Testing Apprise Audit in Thailand
From March 12-14, the Migrant Tech Research team from the United Nations University Institute on Computing and Society (UNU-CS) undertook a research trip to Bangkok, Thailand, with our collaborators at The Mekong Club.
This trip aimed to observe how companies were using Apprise Audit to support screening of migrant workers as part of their social compliance audits. On March 11, this research pilot is being undertaken in collaboration with global corporations VF Corporation and Li & Fung who announced their agreement to test Apprise Audit within their supply chains.
Apprise Audit allows questions to be asked in multiple languages through audio recordings, answered through a smartphone and responses to be saved on a server. As part of the pilot phase, the feedback collected is key for improving the app and tailoring it to the needs of workers and auditors. The goal is to enhance worker interviews during social compliance audits – by increasing privacy, frequency, inclusivity, and consistency of worker screening.
In our baseline study of current practices of social compliance audits, 90% of auditors reported using group interviews to allow them to speak to enough workers. It has been widely reported by practitioners and workers alike, that workers rarely self-disclose sensitive information in group settings, for fear of reprisals. Apprise Audit supports the privacy of workers, by allowing them to anonymously and confidentially respond to questions about their work conditions. In the site visit, most workers we spoke to told us that they felt comfortable using the app because they could answer sensitive questions freely. This can help mitigate the fear of reprisals that keeps workers from reporting unfair or unsafe working conditions.
During the field trip, a large proportion of workers that we spoke to had never been interviewed by auditors. One reporter noted that she had been working in factories for two decades and had never been interviewed by auditors. With Apprise Audit, we were able to interview a larger sample of workers, in a short amount of time. By interviewing workers with more frequency, it’s possible to get a clearer picture of the workplace conditions.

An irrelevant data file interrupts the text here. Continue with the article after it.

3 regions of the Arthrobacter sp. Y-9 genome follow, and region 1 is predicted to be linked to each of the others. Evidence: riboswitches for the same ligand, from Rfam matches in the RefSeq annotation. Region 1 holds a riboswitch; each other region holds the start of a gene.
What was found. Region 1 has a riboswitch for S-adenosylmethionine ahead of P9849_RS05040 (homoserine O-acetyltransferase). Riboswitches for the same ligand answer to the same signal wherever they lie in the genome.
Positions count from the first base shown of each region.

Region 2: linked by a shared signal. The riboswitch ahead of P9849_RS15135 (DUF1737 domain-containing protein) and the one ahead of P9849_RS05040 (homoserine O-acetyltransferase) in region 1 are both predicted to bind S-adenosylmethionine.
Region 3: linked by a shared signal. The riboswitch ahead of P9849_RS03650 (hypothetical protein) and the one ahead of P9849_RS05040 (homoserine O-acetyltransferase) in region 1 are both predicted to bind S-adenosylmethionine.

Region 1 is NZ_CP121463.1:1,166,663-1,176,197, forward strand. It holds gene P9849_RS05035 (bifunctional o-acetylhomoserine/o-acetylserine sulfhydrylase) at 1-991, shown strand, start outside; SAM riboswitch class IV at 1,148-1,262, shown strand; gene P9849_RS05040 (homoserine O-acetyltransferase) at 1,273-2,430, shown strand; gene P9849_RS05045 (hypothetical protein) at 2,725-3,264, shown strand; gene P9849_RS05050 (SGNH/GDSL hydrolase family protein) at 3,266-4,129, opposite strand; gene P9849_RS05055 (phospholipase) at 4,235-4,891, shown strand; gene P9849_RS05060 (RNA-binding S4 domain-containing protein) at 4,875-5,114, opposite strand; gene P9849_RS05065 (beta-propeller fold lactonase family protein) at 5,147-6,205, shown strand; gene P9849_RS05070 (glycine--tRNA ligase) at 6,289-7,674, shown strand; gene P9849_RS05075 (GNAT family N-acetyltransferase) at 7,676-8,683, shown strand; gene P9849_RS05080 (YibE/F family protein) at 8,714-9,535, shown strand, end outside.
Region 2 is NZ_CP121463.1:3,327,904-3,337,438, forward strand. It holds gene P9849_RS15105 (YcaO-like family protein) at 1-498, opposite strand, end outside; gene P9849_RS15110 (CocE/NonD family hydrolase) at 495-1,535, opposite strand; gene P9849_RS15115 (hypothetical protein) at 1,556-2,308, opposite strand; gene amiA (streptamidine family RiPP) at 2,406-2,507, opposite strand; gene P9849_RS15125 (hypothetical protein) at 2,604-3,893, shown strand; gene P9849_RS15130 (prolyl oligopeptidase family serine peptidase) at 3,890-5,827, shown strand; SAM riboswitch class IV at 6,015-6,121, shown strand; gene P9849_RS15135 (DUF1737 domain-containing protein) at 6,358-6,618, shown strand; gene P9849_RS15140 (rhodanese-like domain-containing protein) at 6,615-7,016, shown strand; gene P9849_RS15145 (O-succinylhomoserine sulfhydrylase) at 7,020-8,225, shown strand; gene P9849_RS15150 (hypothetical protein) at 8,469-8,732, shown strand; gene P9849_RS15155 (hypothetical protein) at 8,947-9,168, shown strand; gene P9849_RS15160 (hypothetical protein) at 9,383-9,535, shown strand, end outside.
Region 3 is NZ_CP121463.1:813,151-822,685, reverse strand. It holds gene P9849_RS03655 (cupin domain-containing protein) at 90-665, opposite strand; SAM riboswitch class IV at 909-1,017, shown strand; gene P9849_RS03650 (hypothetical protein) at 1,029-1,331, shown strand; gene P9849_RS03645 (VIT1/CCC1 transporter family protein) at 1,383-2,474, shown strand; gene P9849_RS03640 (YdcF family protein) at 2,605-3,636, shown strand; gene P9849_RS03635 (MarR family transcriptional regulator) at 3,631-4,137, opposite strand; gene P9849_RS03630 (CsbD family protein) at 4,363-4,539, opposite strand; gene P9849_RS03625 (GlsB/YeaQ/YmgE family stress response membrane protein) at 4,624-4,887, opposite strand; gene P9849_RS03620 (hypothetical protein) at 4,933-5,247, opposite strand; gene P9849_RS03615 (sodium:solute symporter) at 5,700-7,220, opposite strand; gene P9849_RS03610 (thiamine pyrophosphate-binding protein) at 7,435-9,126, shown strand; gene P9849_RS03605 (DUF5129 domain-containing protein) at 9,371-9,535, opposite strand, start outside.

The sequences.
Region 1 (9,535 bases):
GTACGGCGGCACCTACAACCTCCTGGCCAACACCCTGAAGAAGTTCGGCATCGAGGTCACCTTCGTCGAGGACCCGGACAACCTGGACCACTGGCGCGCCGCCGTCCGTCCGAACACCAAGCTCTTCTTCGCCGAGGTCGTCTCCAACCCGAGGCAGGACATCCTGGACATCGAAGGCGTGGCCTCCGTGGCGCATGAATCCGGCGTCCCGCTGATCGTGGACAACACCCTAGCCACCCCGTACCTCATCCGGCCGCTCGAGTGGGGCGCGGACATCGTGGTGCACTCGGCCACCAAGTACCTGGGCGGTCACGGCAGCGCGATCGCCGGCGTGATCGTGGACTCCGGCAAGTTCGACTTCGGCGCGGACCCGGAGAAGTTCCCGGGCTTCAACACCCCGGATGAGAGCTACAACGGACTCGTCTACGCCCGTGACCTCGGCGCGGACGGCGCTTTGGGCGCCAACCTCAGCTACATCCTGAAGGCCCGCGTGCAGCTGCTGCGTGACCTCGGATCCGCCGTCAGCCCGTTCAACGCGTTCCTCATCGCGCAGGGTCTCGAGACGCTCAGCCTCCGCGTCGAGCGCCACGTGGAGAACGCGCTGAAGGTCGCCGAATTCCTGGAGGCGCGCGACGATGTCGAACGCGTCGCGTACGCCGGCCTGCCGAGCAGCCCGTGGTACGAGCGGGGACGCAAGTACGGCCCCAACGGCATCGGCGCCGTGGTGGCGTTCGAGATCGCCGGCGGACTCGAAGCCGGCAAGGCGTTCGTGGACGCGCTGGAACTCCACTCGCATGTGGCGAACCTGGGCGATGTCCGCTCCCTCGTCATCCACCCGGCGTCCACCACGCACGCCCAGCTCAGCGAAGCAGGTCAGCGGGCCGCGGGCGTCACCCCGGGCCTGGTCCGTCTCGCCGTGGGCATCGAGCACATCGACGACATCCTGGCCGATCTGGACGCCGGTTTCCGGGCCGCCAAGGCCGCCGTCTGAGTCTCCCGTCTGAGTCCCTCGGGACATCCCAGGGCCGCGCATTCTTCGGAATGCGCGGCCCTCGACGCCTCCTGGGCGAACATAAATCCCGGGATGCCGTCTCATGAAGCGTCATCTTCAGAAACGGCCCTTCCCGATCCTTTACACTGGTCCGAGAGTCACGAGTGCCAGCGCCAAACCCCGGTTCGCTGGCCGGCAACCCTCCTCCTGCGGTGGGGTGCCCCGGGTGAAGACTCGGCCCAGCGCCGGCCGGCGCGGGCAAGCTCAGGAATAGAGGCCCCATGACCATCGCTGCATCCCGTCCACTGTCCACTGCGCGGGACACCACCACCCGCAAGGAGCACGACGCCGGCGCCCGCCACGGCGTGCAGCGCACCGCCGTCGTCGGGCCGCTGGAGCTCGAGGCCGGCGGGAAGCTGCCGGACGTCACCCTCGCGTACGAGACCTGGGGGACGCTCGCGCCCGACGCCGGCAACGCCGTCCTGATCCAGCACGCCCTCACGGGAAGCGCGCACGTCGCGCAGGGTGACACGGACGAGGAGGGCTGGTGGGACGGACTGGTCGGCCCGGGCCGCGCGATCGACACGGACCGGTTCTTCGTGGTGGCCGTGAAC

The factories we visited employed mainly migrant workers from neighboring countries. In our baseline study, we found that auditors often could speak one (44%) or two languages (51%), making it difficult to communicate with migrant workers. With Apprise Audit, we are able to support a wide range of languages and dialects, facilitating greater inclusivity in the social compliance auditing process.
By asking the same questions each time, Apprise Audit consistently captures workers responses to questions about their labor conditions. By consistently capturing the same information over time, results can be compared across time, location, tier in a supply chain, and sector.
An interesting observation from this trip was that Apprise Audit was able to direct auditors’ further on-site investigations, due to workers increased comfort in self-disclosing personal information. In two factories, several female workers answered “Yes” to the app’s question “Have you been forced to do a pregnancy test?”.
With this information, in one of the factories, the auditor conducted in-person interviews to investigate the issue. A female worker told them that they had been required to do a pregnancy test as part of a health checkup, while another female worker hadn’t. The auditor then consulted with the factory management to clarify their health checkup requirements, to only find out that there weren’t any specific requirements for health checkups. The auditor recommended the factory management to set requirements for health checkups so that female workers don’t have to undertake pregnancy tests.
In another factory, the auditor requested to see the health checkup requirements, but pregnancy testing wasn’t listed in the specifics. An explanation for workers that did pregnancy tests – although not required by the factory – was that some recruitment agencies require workers to undertake health checkups that may include pregnancy testing.
These two situations would not have been uncovered without the workers feeling confident to self-disclose this personal information.
Uploaded by UN University – Computing and Society on 2019-03-26.
Article on this site reflects the views of respective authors in their individual capacities and not the views of UNU/UNU-CS.
Photo: Francisca Sassetti/UNU-CS